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Role of coagulation and anti-thrombotic treatment

  1. Top of page
  2. Role of coagulation and anti-thrombotic treatment
  3. References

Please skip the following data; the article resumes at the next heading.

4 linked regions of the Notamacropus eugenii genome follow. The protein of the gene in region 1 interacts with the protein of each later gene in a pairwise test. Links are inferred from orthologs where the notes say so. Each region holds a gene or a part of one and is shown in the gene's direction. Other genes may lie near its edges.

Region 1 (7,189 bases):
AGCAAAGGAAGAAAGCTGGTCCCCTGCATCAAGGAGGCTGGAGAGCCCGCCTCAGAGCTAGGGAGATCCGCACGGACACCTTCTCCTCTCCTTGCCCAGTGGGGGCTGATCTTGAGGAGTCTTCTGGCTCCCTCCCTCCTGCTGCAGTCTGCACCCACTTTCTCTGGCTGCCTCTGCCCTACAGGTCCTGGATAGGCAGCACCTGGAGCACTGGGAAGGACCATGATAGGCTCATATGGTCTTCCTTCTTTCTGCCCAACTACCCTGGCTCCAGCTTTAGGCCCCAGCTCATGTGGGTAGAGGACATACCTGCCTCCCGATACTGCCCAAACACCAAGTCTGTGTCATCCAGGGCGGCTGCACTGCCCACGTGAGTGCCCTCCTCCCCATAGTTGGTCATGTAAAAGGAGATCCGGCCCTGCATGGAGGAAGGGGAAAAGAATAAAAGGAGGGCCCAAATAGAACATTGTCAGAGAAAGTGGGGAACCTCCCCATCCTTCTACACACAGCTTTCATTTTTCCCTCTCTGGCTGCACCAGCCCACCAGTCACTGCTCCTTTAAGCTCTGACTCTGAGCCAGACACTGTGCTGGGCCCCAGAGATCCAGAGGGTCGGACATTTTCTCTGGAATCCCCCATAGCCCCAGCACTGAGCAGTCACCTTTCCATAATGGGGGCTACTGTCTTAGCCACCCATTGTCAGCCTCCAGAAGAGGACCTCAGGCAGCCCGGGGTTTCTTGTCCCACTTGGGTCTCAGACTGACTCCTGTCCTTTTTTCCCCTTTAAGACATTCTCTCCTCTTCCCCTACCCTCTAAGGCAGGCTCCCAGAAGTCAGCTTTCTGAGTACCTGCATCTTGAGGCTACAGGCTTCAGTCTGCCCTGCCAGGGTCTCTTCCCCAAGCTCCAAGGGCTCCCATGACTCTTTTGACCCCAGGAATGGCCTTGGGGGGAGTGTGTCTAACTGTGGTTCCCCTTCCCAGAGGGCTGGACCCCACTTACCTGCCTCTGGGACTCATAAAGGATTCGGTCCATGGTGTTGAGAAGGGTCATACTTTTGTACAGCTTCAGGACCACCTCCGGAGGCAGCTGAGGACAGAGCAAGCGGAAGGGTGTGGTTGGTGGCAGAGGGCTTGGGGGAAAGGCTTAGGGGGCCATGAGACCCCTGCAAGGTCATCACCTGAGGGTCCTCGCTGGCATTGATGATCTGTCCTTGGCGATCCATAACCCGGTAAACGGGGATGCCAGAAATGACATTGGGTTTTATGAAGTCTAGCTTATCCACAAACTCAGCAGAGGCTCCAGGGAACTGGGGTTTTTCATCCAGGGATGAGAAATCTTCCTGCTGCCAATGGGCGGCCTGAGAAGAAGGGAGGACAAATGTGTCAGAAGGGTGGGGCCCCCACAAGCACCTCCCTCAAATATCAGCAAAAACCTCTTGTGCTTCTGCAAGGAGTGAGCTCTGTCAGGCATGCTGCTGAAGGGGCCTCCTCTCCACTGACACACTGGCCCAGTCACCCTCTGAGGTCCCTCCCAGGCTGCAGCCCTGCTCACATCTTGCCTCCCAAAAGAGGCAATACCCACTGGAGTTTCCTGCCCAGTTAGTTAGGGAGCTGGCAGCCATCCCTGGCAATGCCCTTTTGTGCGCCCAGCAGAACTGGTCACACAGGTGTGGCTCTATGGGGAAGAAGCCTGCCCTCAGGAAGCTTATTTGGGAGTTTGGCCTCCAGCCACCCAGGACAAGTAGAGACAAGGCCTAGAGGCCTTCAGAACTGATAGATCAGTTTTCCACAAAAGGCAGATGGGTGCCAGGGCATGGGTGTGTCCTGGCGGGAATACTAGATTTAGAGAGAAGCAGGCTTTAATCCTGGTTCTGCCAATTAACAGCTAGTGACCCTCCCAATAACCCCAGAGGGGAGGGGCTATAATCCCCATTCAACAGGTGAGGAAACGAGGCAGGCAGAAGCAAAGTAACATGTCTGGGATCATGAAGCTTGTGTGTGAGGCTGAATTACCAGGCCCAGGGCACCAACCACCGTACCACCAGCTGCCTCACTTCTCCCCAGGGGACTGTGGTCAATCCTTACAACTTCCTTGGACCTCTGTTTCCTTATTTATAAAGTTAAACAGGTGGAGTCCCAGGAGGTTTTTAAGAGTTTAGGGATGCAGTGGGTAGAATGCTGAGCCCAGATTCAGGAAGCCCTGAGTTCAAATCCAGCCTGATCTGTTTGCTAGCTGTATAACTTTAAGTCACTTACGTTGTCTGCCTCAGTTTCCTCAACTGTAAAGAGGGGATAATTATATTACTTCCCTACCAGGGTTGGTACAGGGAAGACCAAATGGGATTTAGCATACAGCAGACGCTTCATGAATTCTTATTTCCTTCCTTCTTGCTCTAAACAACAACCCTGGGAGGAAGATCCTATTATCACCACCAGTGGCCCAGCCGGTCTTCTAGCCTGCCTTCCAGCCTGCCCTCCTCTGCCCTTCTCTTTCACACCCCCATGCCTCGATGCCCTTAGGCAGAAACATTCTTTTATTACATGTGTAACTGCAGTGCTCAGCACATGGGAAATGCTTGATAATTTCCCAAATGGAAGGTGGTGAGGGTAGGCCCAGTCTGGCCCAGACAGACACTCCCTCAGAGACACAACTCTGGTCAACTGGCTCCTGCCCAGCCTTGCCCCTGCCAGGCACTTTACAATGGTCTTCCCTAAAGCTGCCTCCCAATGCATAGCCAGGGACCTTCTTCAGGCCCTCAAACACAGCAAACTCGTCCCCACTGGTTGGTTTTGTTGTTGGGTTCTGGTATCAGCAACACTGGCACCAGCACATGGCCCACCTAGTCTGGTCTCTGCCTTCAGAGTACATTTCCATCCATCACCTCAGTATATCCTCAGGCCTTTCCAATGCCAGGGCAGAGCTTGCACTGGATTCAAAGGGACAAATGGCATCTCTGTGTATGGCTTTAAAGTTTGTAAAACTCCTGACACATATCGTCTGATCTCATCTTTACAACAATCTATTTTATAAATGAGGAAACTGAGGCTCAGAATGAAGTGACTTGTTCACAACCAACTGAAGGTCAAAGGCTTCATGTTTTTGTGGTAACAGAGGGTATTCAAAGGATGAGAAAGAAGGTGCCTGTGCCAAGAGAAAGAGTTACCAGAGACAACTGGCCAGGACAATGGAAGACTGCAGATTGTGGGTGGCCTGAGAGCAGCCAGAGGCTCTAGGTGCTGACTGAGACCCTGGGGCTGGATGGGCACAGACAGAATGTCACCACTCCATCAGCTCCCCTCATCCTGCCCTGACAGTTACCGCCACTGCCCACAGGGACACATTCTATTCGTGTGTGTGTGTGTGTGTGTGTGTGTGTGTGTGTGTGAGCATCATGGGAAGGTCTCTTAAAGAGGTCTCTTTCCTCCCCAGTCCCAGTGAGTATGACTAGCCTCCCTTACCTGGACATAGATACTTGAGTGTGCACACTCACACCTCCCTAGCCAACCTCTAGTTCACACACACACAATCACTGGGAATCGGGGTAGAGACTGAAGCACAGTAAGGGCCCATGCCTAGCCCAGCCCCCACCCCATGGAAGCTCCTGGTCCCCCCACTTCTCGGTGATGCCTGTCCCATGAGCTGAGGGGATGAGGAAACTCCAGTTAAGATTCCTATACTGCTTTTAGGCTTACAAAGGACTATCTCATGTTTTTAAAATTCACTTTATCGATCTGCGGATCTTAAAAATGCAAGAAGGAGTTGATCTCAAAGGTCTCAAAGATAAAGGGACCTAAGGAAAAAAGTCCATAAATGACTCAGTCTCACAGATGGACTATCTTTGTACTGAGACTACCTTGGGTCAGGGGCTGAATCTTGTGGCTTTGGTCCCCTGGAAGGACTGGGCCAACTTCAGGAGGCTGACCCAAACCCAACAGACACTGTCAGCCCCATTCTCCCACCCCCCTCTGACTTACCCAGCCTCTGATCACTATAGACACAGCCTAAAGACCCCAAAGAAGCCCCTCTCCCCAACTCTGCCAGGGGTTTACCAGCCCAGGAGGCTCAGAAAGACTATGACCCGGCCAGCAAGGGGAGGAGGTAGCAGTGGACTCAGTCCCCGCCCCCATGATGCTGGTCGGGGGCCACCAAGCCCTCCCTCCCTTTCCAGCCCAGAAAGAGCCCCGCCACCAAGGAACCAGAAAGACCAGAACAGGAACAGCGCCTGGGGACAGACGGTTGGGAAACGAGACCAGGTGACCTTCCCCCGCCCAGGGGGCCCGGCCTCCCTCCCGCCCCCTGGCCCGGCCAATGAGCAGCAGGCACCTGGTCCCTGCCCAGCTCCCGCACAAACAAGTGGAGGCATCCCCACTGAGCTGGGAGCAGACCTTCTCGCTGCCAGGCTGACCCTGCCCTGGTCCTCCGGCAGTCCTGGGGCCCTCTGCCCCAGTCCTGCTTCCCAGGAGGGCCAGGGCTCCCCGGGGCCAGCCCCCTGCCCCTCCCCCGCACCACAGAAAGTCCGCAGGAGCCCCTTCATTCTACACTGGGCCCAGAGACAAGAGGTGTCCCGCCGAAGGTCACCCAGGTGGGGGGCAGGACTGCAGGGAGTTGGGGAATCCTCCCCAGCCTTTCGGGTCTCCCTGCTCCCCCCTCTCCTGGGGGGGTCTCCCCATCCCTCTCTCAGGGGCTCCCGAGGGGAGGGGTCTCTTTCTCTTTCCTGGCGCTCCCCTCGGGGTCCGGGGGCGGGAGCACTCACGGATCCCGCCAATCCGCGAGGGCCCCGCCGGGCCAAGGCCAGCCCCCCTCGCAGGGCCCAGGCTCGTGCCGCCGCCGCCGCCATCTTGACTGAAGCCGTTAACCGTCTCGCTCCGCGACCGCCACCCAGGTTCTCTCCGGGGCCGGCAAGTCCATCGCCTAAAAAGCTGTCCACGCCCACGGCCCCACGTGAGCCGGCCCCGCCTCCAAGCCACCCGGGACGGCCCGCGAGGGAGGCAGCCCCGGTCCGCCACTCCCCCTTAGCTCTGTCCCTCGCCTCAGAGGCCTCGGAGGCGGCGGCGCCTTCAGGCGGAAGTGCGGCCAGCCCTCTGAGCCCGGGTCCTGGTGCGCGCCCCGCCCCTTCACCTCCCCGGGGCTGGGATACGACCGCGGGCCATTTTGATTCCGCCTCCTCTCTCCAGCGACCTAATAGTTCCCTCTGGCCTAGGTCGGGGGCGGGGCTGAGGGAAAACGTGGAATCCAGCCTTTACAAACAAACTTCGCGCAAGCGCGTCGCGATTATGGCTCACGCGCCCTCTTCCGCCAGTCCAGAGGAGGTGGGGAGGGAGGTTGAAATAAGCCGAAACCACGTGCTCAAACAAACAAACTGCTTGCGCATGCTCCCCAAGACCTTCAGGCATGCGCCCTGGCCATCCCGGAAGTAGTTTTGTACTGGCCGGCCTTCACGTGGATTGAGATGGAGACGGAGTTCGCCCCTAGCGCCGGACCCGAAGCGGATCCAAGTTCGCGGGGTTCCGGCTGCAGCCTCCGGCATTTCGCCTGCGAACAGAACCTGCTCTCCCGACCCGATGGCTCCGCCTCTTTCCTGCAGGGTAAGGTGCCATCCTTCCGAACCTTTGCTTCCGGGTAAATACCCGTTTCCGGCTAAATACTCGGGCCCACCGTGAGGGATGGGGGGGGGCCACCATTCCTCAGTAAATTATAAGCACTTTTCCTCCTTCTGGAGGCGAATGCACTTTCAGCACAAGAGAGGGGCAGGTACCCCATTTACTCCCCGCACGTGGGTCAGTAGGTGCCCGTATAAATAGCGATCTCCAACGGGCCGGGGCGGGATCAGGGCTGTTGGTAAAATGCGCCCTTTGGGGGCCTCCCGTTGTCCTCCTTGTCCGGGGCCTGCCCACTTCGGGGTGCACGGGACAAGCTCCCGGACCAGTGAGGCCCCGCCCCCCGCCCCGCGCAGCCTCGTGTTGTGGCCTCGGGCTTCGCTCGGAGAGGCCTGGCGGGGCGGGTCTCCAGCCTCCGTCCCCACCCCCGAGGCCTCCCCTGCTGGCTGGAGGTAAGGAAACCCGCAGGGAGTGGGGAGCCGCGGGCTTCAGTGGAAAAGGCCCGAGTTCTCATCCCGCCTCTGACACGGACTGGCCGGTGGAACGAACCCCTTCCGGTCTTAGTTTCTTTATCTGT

As indicated more comprehensively elsewhere in this Forum, the metabolic syndrome is a common phenotype characterized by the coalition of multiple cardiovascular risk factors, particularly that of raised blood pressure, central obesity, abnormal glucose and lipid metabolism [1,2]. This clinical syndrome is associated with the development of diabetes and increased cardiovascular mortality [3,4]. While insulin resistance, broadly defined as impaired biological response to insulin, is widely regarded as the primary abnormality [5], others have proposed that the overt manifestations of this clinical syndrome may be consequences of endothelial damage/dysfunction in small vessels of different vascular beds [6], although there are few data examining the temporal relationship between the development of components of metabolic syndrome and endothelial damage/dysfunction. Similarly, epidemiological studies indicate higher coronary heart disease (CHD) risk (as calculated, for example, by the Framingham equation) in patients with metabolic syndrome [7], but there are no prospective data examining the relationship between CHD risk and the development of metabolic syndrome.